Eliminate the call, website has it all

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Natchitoches Parish Tax Assessor Tim Page reviews maps of property boundaries and geographical features within the parish. The new assessor’s website offers residents access to many of the same features used by the assessor’s office.

Nathan Wilson
The Natchitoches Parish Tax Assessor’s Office has developed several new features to its website, either added or expanded.
The new features include the ability for the public to access the same maps generated by the Natchitoches Parish Tax Assessor Tim Page and his team. Features include an enhancement of the search function to include greater detail about properties appearing within search results. Additionally, the automation of these features allows the NPTA to offer this information to the public for free.
Page revealed that his office is accustomed to answering questions relating to tax assessments along with the underlying property. With their website www.natchitochesassessor.org now operational, he predicts people will find it more convenient to find the information they’re looking for. “A lot of people won’t fool with a computer, but for those that do, it’s out there,” he says. “People want things and we find ourselves many times just making copies of it and emailing it to them, where if they have it at their fingertips, they can do it from their house, and it saves them from even having to call.”
Property owners who believe they may qualify for property tax freezes, homestead exemptions or who wish to appeal the assessor’s determination may find information on the topic through the website. Along with the standard homestead exemption, disabled persons, veterans with disabilities and those age 65 and older are eligible for additional property tax freezes or exemptions.
This article publishes in the Aug. 6, 2022, print edition. Contact the Times by calling 352-3618.
The site also provides information about how property taxes are determined and downloadable forms to register property with the assessor’s office. Page reveals that the recent nationwide surge in home prices won’t affect property owners on their next tax bill. “We are mandated by law to reassess every four years. Therefore we will not perform a parish wide reassessment of values until year 2024,” he says. “Property taxes have and will remain the same until reassessment with the exception of someone buying or building something new.”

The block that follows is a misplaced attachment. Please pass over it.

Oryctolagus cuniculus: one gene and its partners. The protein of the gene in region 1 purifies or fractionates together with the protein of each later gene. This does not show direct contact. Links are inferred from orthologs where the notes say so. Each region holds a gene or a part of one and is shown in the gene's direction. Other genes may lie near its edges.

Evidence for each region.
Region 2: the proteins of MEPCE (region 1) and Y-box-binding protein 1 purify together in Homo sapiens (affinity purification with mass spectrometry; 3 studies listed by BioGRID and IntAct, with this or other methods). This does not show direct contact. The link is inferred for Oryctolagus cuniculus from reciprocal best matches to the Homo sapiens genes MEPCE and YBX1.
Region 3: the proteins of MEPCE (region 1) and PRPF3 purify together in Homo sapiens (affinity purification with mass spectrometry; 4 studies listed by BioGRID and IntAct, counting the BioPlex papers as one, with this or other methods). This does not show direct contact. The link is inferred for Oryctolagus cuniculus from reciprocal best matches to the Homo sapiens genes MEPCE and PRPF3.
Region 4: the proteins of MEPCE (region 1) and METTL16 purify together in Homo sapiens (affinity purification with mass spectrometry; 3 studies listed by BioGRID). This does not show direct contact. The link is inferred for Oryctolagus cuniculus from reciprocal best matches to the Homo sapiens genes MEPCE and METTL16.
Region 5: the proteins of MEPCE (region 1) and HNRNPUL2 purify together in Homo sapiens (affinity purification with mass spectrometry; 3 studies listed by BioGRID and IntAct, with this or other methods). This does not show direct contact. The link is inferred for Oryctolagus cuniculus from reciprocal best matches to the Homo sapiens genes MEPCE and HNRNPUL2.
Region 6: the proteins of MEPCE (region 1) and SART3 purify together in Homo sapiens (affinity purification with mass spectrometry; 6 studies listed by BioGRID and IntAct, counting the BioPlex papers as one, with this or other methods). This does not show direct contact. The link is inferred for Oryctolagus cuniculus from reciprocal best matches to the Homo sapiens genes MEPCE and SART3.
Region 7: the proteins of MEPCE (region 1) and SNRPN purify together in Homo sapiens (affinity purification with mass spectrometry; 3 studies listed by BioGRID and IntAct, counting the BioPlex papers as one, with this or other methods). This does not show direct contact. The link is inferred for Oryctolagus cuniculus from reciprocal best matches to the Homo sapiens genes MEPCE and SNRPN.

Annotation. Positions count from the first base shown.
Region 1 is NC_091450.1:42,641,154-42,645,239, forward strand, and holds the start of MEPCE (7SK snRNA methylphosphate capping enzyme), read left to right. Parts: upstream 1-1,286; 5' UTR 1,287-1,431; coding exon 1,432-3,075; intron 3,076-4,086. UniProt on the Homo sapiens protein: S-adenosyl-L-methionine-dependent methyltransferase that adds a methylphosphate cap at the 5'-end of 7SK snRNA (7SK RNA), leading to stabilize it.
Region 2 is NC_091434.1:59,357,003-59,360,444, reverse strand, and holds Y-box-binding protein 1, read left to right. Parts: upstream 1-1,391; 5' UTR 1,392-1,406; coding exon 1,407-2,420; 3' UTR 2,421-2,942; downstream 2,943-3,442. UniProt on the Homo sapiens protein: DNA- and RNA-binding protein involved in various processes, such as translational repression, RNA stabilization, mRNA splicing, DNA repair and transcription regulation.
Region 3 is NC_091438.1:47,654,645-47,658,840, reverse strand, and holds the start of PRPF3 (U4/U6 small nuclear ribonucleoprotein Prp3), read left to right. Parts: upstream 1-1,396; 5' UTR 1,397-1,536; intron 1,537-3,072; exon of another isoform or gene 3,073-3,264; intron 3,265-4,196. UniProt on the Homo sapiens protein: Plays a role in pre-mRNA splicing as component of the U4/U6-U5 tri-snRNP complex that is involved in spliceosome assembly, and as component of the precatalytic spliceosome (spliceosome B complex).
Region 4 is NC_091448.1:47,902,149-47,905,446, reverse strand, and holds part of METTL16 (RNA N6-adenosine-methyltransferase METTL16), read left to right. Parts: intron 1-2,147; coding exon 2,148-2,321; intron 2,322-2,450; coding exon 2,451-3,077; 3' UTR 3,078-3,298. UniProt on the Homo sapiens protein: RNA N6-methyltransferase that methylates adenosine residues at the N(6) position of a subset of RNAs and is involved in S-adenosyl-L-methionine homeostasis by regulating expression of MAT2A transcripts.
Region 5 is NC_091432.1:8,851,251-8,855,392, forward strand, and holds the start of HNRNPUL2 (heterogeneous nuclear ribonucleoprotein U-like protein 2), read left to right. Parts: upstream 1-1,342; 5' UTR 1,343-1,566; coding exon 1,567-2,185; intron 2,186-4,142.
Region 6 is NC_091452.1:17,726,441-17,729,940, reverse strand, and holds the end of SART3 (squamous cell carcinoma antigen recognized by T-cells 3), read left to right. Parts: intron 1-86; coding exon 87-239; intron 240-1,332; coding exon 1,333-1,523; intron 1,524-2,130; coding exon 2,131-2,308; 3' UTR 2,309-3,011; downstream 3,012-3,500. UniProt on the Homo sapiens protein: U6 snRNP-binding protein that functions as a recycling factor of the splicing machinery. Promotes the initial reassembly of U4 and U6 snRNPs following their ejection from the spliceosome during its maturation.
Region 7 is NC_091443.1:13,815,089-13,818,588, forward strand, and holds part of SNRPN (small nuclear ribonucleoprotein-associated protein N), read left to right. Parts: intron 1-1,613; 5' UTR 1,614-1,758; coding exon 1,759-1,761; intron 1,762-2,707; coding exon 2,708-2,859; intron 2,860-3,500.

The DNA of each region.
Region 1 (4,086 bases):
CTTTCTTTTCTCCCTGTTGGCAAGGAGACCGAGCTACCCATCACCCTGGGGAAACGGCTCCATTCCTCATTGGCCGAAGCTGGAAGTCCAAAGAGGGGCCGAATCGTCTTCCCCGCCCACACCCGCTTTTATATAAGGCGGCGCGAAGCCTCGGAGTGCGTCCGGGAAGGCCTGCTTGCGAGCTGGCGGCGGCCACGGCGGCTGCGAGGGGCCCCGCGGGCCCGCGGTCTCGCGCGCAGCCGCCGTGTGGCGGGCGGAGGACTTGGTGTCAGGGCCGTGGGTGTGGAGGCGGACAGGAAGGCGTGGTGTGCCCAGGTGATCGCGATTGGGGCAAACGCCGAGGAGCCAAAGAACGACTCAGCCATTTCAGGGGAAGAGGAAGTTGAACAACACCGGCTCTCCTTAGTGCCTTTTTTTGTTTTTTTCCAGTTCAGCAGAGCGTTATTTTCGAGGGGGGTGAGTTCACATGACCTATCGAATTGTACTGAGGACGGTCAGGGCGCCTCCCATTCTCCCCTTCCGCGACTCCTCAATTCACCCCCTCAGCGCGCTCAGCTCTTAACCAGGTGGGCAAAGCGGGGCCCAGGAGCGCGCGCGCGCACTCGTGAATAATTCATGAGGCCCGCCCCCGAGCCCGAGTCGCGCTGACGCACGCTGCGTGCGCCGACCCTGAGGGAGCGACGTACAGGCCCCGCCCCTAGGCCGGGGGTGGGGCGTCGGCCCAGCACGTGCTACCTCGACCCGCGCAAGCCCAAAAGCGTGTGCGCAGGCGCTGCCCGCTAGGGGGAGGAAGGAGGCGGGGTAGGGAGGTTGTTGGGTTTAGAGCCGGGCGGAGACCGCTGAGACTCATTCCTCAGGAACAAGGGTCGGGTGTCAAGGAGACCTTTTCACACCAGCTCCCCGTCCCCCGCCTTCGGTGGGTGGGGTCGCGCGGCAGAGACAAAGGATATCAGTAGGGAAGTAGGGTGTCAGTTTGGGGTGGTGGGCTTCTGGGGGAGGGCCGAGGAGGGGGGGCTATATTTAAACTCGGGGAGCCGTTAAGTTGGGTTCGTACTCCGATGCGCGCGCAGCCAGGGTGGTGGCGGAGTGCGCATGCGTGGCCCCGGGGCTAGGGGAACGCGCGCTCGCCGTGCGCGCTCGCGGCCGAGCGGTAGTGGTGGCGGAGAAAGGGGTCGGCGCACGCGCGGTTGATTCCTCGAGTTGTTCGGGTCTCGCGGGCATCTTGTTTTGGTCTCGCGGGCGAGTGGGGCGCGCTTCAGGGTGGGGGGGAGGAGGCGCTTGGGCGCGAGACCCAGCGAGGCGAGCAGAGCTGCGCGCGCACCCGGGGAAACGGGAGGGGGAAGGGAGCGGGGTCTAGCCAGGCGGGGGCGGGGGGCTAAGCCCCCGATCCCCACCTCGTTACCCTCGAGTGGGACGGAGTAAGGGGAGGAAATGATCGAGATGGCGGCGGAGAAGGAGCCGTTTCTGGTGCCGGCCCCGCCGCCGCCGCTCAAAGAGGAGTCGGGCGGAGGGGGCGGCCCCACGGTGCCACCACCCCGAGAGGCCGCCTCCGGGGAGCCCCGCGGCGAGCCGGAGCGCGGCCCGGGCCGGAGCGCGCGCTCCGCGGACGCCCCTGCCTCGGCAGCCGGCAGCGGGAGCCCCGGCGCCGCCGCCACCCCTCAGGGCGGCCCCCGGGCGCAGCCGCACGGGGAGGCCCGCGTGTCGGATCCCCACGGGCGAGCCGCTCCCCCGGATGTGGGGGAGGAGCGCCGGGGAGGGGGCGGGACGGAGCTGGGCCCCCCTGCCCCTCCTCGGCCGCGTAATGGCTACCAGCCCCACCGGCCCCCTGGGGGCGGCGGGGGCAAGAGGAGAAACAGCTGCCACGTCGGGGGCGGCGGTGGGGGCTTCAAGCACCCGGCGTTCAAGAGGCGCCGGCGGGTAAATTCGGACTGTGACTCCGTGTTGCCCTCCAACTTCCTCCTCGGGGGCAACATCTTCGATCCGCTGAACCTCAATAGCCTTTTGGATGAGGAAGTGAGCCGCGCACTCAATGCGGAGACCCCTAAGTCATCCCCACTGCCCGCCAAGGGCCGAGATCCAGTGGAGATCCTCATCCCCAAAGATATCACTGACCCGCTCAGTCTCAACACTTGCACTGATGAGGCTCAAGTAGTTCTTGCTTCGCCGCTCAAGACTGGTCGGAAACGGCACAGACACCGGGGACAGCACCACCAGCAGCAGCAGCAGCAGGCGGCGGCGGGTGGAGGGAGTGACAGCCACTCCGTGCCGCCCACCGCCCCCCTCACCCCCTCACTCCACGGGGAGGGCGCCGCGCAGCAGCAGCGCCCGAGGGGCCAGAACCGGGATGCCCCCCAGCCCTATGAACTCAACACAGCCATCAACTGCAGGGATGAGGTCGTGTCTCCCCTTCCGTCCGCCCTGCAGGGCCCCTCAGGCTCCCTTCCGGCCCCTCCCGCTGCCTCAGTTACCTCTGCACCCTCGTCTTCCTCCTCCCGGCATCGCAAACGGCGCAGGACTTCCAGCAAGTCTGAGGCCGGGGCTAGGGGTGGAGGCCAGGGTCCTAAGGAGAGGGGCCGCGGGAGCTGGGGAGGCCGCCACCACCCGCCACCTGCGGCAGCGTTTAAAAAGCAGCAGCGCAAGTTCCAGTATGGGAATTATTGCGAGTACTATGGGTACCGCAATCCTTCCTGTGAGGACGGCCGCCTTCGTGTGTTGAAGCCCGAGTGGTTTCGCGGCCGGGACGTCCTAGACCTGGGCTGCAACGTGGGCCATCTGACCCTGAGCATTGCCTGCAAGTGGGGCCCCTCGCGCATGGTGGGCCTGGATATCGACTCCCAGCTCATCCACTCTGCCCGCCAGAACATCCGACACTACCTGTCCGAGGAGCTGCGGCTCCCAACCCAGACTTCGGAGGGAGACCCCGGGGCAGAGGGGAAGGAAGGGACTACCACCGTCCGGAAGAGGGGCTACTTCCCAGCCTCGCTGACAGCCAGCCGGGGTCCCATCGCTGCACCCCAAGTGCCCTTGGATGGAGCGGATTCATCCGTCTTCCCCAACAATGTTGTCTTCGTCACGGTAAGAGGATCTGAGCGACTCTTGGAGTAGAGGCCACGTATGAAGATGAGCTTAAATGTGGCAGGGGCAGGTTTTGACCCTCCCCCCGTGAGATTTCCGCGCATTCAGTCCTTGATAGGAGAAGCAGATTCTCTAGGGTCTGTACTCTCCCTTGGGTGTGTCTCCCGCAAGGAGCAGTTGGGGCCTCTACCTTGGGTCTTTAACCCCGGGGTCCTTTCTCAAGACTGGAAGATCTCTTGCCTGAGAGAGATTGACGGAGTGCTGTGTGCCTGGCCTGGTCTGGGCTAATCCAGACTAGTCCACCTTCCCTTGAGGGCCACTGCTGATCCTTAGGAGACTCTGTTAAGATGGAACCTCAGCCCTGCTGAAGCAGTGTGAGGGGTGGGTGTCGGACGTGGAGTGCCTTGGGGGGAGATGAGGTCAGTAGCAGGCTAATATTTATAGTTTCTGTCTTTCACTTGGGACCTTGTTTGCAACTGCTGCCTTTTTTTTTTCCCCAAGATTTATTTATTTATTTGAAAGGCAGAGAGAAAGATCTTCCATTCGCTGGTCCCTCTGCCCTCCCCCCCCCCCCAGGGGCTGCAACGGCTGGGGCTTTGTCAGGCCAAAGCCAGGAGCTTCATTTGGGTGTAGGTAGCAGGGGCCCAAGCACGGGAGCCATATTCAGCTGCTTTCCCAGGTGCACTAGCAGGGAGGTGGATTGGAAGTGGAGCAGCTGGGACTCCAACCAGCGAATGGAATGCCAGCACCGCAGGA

While the tax assessor’s office won’t be conducting a parish-wide assessment for another year and a half, Page and his team are still in the field performing assessments. They are taking steps to ensure property improvements are reliably documented. “We ride around looking. We see permits where someone’s building something. We’re going to ride around and see what they’re building,” he says. “If we ever see anybody we get out and give them a card. We’re out there just looking to see what’s being built.”
Another feature the site provides is access to the maps generated by the assessor’s office. “These maps, we drew every one of them here in the office. Every line that you see on there we did,” says Page. Though the boundaries are approximate, the map provides information about the owner, address and legal description of all residential, agricultural and commercial land in the city and parish. Page warns about the limitations of the map. “It doesn’t substitute for a survey so don’t go and assume for sure,” he says. “It could be 10 feet off in some places, so when you start building fences or cutting trees you better know more than this. This is not a legal document.”
Users can also search for detailed information about a property by entering information such as the property address, owner or subdivision into the property search field. The information revealed can be used to learn more about ownership, valuation, tax rate and past property transactions.
The wealth of data provided by the website is freely available to users seeking information about how their property taxes are determined. “All of these are on the website,” says Page. “You can print it and you’ve got something you can show your neighbor.”